Errors and distortions in the MCLI translated Surdas poetry called Sur's Ocean

Professor Gopinath has started analysing translations from MCLI. In this post he analyses Sur's Ocean, translated by John Stratton Hawley, of the original Hindi collection of poems of Sant Surdas.

He says:

--- Q: Have you got a chance to read any of the Murty Library books? If yes, what do you think of them?

I have ordered some but only one has arrived (Surdas's). I randomly selected poem no. 364 (p. 618) of this book for a closer look. There is something afoot here already:

While Lakshman is calling the boatman as “bhaiyya”, the boatman also refers to Lakshman as “bhaiyya” in the original Hindi text (and all the different versions of the original text seem to agree on this; see p. 911). Curiously, the boatman calling Lakshman as a “bhaiyya” is not reflected in the translation. Is it that the translation/translator wants us to believe that the Indic world is strictly hierarchical? To my ("untutored") mind, the Hindi text (Surdas’s) has the boatman respond to Lakshman in a bantering and familiar tone but the translation makes it look very “proper” and respectful! Also, note that Lakshman calls out “bhaiyya” 3 times while the boatman 4 times in the original Hindi text!

The book is certainly attractively produced (printed in India!) but one aspect struck me also. The name of the translated book as “Sursagar" is nowhere on the title page and starts to appear, if you hunt for it, only from p. xii (and only on the sideflap, etc); only the name “Sur’s Ocean” appears prominently. A casual reader may miss the connection with Sursagar. Luckily, this volume has both Devanaagiri on the left page and the translation on the right page for the poems itself. But in the introduction only Roman is used; for example, where the metre is being discussed, Devanaagiri would have been far more appropriate and should have been given side-by-side with Roman. I believe that such a situation is unsatisfactory and it will be nice for any serious translation exercise to ensure that an Indic script version (not just with roman diacritical marks) is placed side-by-side of any Indic word in any “English” document. For eg. no [Nitish] by itself but [నీతీష Niitiish], or [नीतीष Niitiish], or even [नीतीष నీతీష Niitiish] for multillingual contexts. This ensures accuracy of pronunciation, etc.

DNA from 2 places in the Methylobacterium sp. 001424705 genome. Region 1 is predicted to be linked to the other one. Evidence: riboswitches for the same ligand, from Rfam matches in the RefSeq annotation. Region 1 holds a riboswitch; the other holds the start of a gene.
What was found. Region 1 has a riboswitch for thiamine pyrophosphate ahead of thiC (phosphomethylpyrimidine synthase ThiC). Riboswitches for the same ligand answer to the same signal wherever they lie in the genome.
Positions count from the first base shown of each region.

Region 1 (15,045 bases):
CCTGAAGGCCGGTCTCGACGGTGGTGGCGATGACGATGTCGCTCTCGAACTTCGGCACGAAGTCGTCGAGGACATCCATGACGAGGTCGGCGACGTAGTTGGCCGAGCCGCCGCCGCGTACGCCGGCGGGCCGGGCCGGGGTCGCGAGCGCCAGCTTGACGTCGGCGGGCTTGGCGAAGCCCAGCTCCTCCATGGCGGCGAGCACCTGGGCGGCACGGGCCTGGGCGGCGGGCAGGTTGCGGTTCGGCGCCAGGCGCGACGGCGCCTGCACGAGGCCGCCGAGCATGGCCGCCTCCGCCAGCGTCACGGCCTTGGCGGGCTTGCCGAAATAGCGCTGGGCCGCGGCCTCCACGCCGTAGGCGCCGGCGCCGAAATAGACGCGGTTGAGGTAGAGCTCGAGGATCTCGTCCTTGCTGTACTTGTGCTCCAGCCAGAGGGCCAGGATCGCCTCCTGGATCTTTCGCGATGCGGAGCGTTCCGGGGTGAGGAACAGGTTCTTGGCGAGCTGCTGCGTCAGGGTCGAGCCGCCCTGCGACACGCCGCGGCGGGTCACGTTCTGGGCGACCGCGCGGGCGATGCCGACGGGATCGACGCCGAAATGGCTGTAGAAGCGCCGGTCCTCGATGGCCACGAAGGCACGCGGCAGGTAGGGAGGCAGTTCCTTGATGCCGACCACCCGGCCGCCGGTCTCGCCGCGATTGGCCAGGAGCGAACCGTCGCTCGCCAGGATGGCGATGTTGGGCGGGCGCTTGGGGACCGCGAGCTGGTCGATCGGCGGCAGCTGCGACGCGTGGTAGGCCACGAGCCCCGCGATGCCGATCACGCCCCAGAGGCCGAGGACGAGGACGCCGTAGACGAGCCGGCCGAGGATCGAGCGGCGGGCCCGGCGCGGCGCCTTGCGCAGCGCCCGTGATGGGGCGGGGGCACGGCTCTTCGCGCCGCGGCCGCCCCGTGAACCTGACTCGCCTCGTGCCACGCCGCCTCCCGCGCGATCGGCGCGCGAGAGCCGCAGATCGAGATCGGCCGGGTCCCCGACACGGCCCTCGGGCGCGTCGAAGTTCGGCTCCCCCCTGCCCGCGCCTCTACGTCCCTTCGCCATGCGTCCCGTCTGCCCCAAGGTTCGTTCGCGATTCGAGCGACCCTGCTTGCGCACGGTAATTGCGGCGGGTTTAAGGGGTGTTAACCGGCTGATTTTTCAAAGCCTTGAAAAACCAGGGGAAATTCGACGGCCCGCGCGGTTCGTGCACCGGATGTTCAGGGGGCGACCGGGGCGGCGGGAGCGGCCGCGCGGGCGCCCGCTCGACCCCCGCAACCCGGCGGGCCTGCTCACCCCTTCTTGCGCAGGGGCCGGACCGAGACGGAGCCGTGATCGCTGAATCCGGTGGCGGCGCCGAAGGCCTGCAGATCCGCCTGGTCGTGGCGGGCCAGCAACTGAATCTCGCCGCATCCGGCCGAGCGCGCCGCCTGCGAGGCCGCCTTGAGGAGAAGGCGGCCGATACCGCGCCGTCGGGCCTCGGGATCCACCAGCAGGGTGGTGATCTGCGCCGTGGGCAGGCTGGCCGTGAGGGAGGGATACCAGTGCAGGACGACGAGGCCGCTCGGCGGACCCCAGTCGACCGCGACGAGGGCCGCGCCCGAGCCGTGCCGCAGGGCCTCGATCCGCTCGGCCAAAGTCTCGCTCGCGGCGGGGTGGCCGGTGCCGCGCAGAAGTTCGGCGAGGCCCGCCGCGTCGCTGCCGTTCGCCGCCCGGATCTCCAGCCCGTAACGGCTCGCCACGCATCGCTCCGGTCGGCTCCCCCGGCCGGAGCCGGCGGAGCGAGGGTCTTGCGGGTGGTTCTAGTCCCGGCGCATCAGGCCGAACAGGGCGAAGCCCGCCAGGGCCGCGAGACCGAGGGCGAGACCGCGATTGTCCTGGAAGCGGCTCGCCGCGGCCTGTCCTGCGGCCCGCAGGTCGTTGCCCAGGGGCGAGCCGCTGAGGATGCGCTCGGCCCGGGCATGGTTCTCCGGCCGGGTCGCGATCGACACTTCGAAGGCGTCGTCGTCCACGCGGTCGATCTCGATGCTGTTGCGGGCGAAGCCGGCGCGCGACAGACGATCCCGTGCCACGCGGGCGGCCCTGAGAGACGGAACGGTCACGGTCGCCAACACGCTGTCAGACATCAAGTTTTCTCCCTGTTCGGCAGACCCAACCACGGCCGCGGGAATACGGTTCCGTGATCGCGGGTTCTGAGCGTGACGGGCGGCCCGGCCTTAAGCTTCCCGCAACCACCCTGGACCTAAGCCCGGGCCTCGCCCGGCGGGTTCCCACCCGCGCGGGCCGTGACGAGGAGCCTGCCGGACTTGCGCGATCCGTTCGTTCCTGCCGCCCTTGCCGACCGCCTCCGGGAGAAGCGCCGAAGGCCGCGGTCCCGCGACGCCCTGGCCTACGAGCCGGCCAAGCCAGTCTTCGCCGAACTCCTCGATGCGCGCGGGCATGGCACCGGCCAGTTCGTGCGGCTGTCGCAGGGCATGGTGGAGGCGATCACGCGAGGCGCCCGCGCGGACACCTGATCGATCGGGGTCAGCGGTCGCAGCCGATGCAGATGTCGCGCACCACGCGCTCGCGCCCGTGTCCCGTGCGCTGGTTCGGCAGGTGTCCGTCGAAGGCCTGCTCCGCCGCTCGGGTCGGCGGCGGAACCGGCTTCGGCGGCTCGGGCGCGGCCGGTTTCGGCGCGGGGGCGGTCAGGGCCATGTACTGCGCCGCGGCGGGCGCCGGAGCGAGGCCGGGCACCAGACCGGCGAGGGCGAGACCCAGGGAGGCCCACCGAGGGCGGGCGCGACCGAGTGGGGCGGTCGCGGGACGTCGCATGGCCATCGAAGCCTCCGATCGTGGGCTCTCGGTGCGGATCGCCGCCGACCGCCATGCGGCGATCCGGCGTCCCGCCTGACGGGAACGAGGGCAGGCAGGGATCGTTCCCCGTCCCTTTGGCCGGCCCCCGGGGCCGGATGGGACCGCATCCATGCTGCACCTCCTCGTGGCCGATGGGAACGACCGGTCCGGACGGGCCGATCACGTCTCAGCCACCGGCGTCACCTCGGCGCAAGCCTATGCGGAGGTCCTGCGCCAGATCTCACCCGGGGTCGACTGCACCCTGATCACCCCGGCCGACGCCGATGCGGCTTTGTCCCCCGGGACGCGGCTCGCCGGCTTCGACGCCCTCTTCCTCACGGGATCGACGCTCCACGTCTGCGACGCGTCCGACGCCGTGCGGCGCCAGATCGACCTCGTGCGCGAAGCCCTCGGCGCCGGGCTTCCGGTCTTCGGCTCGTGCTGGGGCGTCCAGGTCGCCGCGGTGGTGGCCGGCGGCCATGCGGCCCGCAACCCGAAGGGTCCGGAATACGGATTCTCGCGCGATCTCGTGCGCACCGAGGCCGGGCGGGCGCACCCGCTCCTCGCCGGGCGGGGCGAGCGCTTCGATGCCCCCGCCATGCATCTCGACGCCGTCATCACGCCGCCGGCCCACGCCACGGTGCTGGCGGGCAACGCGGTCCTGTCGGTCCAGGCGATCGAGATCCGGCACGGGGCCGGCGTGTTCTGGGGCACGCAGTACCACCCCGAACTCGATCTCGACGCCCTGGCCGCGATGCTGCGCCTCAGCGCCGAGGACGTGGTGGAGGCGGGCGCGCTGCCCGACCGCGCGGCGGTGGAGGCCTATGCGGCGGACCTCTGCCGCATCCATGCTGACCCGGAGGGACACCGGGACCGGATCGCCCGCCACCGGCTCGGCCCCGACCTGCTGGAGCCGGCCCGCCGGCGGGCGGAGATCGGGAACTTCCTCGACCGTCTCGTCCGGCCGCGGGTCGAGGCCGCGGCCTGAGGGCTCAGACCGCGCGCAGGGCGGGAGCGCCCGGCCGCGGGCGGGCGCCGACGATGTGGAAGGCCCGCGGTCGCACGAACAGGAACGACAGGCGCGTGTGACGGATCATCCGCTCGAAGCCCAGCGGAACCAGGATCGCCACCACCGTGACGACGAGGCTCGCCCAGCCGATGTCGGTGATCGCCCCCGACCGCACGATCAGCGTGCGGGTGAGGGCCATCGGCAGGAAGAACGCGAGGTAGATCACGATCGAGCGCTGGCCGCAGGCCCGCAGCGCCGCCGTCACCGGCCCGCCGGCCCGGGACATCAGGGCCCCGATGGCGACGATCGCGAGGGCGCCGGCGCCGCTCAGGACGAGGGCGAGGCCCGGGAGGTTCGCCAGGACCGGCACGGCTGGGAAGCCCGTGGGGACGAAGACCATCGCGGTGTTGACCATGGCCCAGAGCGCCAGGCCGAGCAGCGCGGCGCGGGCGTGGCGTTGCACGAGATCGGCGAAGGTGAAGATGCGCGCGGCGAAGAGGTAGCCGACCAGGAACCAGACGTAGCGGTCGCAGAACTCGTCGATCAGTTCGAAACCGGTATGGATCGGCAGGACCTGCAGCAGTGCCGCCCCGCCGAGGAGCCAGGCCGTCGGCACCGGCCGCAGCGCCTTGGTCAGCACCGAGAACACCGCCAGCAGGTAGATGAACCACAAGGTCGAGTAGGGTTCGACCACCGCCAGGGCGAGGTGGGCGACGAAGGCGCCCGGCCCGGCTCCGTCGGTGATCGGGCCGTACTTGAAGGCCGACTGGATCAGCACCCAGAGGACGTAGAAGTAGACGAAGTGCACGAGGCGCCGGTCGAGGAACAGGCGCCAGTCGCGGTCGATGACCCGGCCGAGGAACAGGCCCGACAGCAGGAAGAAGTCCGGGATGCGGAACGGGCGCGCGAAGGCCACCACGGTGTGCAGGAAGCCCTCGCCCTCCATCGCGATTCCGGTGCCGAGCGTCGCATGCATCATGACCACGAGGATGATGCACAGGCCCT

I am personally mortified that Paanini who took such painstaking efforts to get the minutest grammatical aspects right is dishonoured by all of us (esp in the English world) by not even taking the efforts to write/pronounce isolated words like Niitiish correctly. (I have seen a few Hindi newspapers and they are doing fine.) This is especially true for any effort that is supported partially or fully with Indian funds (incl. GoI). Adding to all this, in the Lib. of Congress catalogue, as per the frontmatter of the book, the author is "Suradasa" (2 extra a's)!

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